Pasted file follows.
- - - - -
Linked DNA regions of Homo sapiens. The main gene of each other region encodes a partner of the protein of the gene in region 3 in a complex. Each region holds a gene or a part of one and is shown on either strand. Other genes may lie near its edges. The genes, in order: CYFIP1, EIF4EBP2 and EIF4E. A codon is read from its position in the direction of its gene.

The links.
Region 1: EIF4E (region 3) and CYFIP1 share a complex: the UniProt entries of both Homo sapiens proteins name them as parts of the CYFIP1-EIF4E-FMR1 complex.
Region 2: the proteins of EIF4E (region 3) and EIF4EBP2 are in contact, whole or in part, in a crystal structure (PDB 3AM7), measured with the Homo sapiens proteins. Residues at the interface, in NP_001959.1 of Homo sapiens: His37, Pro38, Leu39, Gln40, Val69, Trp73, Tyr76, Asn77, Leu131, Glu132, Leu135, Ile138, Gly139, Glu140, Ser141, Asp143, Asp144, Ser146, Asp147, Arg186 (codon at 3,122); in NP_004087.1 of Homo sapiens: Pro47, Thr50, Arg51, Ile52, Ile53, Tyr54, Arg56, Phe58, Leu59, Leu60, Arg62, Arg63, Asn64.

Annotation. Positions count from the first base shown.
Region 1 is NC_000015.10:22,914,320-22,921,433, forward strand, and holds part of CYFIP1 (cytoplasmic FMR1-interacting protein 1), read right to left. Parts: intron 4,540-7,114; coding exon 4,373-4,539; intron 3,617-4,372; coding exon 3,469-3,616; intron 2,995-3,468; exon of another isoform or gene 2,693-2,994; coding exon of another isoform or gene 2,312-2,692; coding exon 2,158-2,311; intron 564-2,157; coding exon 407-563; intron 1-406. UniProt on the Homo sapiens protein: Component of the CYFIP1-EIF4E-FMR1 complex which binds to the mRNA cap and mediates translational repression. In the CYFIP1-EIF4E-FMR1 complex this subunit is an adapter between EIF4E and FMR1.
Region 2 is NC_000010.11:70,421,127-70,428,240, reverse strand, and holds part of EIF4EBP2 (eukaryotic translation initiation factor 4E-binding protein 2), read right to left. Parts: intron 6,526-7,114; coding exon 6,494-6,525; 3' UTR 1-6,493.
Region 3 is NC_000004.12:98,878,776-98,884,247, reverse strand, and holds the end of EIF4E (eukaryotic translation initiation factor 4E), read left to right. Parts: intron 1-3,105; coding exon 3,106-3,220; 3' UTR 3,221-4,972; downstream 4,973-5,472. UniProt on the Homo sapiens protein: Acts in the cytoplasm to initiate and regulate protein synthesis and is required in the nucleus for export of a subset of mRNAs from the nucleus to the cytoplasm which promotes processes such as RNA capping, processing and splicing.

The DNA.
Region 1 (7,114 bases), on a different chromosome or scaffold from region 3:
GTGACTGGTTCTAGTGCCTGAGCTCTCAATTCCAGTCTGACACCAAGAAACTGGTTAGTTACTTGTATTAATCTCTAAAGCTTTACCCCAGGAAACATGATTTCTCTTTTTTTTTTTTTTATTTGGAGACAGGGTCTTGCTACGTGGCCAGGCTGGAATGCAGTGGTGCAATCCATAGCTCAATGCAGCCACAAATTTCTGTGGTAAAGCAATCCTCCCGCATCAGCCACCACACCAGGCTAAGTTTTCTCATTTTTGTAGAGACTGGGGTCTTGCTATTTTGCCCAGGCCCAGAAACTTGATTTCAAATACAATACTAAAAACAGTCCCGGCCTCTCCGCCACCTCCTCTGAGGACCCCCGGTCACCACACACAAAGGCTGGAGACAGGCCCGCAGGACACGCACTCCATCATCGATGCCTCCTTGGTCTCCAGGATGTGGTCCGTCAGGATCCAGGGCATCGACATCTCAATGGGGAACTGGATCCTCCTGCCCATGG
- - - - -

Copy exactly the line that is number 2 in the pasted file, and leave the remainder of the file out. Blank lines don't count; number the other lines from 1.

The links.